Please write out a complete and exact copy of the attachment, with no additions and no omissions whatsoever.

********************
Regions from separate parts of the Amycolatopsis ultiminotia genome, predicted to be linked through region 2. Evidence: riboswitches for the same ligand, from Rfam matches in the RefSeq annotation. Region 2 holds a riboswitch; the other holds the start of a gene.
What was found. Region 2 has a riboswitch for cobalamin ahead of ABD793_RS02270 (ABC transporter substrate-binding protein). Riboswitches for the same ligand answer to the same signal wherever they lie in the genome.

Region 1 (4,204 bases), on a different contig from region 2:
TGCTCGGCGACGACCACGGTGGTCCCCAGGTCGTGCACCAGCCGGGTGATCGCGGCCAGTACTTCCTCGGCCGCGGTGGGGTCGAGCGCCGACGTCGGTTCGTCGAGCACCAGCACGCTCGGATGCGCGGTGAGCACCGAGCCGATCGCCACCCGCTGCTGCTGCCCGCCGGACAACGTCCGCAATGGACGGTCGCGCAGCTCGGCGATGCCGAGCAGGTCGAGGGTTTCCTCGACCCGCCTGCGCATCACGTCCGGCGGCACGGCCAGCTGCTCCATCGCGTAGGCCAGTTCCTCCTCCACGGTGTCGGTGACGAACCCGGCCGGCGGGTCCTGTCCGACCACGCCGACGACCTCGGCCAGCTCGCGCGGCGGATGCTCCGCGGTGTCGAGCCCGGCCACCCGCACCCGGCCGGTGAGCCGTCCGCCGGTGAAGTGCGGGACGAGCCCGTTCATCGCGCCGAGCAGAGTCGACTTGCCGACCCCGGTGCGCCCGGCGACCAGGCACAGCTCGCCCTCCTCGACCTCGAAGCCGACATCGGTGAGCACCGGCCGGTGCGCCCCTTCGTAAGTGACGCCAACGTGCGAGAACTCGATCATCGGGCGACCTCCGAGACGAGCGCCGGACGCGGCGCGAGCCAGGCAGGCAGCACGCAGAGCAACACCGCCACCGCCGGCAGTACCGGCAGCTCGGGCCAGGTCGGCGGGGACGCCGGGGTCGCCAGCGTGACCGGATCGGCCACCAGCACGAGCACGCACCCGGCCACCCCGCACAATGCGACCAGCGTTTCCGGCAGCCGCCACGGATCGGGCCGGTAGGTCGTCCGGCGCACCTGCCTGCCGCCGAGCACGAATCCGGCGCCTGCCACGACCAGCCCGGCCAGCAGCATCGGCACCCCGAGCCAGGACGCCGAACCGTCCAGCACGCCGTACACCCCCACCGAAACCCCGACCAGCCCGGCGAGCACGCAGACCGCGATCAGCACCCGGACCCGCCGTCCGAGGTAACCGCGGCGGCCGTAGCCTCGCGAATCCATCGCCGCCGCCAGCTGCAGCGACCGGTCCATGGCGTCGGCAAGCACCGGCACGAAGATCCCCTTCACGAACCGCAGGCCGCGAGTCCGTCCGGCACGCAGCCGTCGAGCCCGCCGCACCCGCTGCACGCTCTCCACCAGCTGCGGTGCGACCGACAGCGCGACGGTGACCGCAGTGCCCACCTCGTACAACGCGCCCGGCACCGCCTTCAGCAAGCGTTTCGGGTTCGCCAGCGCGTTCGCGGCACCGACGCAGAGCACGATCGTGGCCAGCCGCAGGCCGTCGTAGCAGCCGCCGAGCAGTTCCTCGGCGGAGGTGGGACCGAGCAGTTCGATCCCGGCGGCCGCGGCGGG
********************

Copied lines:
Regions from separate parts of the Amycolatopsis ultiminotia genome, predicted to be linked through region 2. Evidence: riboswitches for the same ligand, from Rfam matches in the RefSeq annotation. Region 2 holds a riboswitch; the other holds the start of a gene.
What was found. Region 2 has a riboswitch for cobalamin ahead of ABD793_RS02270 (ABC transporter substrate-binding protein). Riboswitches for the same ligand answer to the same signal wherever they lie in the genome.

Region 1 (4,204 bases), on a different contig from region 2:
TGCTCGGCGACGACCACGGTGGTCCCCAGGTCGTGCACCAGCCGGGTGATCGCGGCCAGTACTTCCTCGGCCGCGGTGGGGTCGAGCGCCGACGTCGGTTCGTCGAGCACCAGCACGCTCGGATGCGCGGTGAGCACCGAGCCGATCGCCACCCGCTGCTGCTGCCCGCCGGACAACGTCCGCAATGGACGGTCGCGCAGCTCGGCGATGCCGAGCAGGTCGAGGGTTTCCTCGACCCGCCTGCGCATCACGTCCGGCGGCACGGCCAGCTGCTCCATCGCGTAGGCCAGTTCCTCCTCCACGGTGTCGGTGACGAACCCGGCCGGCGGGTCCTGTCCGACCACGCCGACGACCTCGGCCAGCTCGCGCGGCGGATGCTCCGCGGTGTCGAGCCCGGCCACCCGCACCCGGCCGGTGAGCCGTCCGCCGGTGAAGTGCGGGACGAGCCCGTTCATCGCGCCGAGCAGAGTCGACTTGCCGACCCCGGTGCGCCCGGCGACCAGGCACAGCTCGCCCTCCTCGACCTCGAAGCCGACATCGGTGAGCACCGGCCGGTGCGCCCCTTCGTAAGTGACGCCAACGTGCGAGAACTCGATCATCGGGCGACCTCCGAGACGAGCGCCGGACGCGGCGCGAGCCAGGCAGGCAGCACGCAGAGCAACACCGCCACCGCCGGCAGTACCGGCAGCTCGGGCCAGGTCGGCGGGGACGCCGGGGTCGCCAGCGTGACCGGATCGGCCACCAGCACGAGCACGCACCCGGCCACCCCGCACAATGCGACCAGCGTTTCCGGCAGCCGCCACGGATCGGGCCGGTAGGTCGTCCGGCGCACCTGCCTGCCGCCGAGCACGAATCCGGCGCCTGCCACGACCAGCCCGGCCAGCAGCATCGGCACCCCGAGCCAGGACGCCGAACCGTCCAGCACGCCGTACACCCCCACCGAAACCCCGACCAGCCCGGCGAGCACGCAGACCGCGATCAGCACCCGGACCCGCCGTCCGAGGTAACCGCGGCGGCCGTAGCCTCGCGAATCCATCGCCGCCGCCAGCTGCAGCGACCGGTCCATGGCGTCGGCAAGCACCGGCACGAAGATCCCCTTCACGAACCGCAGGCCGCGAGTCCGTCCGGCACGCAGCCGTCGAGCCCGCCGCACCCGCTGCACGCTCTCCACCAGCTGCGGTGCGACCGACAGCGCGACGGTGACCGCAGTGCCCACCTCGTACAACGCGCCCGGCACCGCCTTCAGCAAGCGTTTCGGGTTCGCCAGCGCGTTCGCGGCACCGACGCAGAGCACGATCGTGGCCAGCCGCAGGCCGTCGTAGCAGCCGCCGAGCAGTTCCTCGGCGGAGGTGGGACCGAGCAGTTCGATCCCGGCGGCCGCGGCGGG